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Global Warming Causes Jump In Tibet's Crane Population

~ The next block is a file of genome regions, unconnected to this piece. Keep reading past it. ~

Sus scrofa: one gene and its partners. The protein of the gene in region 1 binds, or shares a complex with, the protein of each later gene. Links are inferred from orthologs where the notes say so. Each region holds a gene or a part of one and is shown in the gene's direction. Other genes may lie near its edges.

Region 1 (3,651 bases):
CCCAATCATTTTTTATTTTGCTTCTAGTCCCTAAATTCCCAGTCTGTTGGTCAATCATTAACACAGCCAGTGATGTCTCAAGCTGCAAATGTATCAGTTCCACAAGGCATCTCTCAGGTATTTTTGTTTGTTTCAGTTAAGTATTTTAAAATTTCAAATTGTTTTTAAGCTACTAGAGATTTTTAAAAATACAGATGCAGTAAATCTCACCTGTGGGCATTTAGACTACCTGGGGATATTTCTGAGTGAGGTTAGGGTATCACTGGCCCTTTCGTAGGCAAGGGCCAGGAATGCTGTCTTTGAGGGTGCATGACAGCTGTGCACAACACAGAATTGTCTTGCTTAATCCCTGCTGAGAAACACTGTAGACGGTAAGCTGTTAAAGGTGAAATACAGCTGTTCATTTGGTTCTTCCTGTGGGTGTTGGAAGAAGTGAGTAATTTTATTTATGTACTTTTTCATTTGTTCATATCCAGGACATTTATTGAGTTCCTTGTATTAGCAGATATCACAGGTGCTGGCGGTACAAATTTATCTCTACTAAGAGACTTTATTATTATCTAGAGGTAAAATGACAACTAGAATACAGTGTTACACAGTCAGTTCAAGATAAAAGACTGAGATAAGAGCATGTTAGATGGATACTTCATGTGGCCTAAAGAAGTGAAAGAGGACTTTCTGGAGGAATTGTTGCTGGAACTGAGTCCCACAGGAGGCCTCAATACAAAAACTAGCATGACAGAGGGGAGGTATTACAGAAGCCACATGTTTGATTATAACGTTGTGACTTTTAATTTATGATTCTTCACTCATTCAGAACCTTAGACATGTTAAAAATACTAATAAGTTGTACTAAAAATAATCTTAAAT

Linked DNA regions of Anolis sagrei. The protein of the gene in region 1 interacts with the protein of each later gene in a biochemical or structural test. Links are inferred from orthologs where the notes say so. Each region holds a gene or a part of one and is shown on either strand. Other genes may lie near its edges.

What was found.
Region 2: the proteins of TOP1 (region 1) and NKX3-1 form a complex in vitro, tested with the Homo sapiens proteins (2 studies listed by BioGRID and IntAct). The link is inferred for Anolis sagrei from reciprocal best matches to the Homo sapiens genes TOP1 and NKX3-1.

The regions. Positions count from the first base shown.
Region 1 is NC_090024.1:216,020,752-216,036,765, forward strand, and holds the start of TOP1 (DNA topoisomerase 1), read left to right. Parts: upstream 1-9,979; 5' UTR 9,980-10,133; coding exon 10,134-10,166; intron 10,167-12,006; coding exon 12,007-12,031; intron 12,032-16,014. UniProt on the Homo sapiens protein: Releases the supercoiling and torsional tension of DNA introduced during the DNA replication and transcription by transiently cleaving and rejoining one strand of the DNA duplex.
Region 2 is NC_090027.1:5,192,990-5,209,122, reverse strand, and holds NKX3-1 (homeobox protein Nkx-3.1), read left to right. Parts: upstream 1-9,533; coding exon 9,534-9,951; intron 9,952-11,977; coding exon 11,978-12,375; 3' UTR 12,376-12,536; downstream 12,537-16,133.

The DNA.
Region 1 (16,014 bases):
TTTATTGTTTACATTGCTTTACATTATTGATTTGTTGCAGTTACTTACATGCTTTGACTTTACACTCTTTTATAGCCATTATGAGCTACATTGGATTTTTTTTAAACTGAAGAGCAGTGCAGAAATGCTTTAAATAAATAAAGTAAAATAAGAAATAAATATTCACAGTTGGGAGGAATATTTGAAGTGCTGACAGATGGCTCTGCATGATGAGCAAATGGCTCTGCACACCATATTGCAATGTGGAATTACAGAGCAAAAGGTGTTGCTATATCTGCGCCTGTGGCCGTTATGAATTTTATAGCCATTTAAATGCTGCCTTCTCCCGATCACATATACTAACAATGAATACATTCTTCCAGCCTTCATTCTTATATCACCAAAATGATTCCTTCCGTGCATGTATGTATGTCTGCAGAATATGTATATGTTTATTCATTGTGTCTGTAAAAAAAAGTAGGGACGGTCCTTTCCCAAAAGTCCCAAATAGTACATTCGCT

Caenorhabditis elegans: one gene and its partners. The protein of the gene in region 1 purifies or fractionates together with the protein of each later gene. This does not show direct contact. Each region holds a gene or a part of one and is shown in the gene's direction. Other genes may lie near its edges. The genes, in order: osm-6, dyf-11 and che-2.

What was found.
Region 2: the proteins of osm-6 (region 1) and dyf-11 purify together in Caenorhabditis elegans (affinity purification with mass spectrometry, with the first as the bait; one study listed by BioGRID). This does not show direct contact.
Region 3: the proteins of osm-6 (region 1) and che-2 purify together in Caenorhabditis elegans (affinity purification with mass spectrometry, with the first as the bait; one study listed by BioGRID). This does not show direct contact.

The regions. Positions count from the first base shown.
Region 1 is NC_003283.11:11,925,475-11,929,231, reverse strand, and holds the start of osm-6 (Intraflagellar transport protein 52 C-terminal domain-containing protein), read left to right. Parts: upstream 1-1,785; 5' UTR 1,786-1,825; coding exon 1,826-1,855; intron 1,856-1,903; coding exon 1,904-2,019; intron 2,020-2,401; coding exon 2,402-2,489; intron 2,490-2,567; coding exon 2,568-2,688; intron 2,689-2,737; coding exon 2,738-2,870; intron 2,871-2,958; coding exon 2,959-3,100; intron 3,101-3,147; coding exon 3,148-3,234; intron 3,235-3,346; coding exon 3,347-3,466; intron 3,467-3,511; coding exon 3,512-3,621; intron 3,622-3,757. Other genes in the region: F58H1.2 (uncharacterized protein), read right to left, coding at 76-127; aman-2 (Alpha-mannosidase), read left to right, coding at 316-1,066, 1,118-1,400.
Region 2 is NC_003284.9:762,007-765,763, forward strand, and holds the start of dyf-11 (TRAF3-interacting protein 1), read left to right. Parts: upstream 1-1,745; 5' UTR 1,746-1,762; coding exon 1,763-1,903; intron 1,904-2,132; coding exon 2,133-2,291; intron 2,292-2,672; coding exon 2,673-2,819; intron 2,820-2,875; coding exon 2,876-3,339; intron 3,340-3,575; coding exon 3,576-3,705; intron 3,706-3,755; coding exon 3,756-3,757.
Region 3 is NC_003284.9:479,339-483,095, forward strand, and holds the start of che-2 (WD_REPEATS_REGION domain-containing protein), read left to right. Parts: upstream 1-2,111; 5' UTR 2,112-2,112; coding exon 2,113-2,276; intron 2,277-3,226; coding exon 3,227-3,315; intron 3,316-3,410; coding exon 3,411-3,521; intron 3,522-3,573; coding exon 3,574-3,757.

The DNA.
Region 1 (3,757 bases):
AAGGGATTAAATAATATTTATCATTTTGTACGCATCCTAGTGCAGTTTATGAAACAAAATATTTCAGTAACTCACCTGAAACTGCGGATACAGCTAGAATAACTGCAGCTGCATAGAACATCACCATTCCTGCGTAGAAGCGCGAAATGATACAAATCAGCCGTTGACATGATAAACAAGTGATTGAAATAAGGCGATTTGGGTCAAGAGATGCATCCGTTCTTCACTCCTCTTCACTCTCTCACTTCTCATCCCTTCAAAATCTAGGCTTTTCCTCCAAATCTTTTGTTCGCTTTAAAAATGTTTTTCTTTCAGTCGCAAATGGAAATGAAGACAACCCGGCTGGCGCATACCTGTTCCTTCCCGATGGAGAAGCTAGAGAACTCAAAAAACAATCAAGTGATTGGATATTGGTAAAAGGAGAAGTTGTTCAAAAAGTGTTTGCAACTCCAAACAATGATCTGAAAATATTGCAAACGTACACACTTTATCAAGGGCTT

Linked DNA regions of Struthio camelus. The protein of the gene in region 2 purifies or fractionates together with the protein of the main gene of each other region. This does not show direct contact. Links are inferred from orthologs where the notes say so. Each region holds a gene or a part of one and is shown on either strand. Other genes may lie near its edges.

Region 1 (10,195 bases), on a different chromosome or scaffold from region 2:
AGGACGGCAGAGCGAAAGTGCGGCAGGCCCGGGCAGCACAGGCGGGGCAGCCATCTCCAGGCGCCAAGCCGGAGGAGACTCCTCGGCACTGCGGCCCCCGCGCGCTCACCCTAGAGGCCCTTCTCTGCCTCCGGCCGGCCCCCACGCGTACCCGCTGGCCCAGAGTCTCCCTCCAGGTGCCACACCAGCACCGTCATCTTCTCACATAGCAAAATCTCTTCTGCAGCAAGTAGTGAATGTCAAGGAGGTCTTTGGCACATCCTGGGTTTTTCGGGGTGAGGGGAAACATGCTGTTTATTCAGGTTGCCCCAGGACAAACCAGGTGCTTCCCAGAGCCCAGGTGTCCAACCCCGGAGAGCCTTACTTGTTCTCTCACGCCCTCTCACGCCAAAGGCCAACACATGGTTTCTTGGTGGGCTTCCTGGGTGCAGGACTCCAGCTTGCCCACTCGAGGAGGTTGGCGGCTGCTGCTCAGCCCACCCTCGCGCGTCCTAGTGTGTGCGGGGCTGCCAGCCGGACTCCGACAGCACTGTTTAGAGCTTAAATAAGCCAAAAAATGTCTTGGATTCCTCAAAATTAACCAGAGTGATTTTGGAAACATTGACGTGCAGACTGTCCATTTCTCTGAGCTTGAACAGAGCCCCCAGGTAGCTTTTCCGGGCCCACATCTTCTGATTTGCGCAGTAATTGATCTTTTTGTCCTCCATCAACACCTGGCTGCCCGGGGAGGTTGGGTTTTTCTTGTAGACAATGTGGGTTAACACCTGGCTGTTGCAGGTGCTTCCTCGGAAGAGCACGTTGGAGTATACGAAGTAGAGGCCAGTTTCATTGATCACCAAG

(AFP) Global warming has led to a rapid rise in Tibet's population of rare black-necked cranes, Chinese state media reports. But in a twist, Xinhua news agency said higher temperatures could eventually cause the demise of the already endangered species. This winter, researchers have counted 6,300 birds, roughly twice as many as in the early 1990s when observers questioned its survival, Xinhua reported. One crucial factor contributing to their recovery may be warming conditions in Tibet, where temperatures are currently rising 0.42 degrees Celsius (32.7 degrees Fahrenheit) every decade, according to the agency. Slightly higher temperatures have created better breeding conditions for the birds, Xinhua said. But over the long term, climate change could lead to reduced water in Tibet and less wetland areas suitable for nesting waterfowl, the agency said, quoting unnamed black-necked crane experts. The Tibetan plateau, seen as a sensitive barometer of world climate conditions, is experiencing accelerating glacial melt and other ecological change, Xinhua reported last month. The mountainous region's glaciers have been melting at an average rate of 131.4 square kilometres (50 square miles) per year over the past 30 years, a geological study released in January said.


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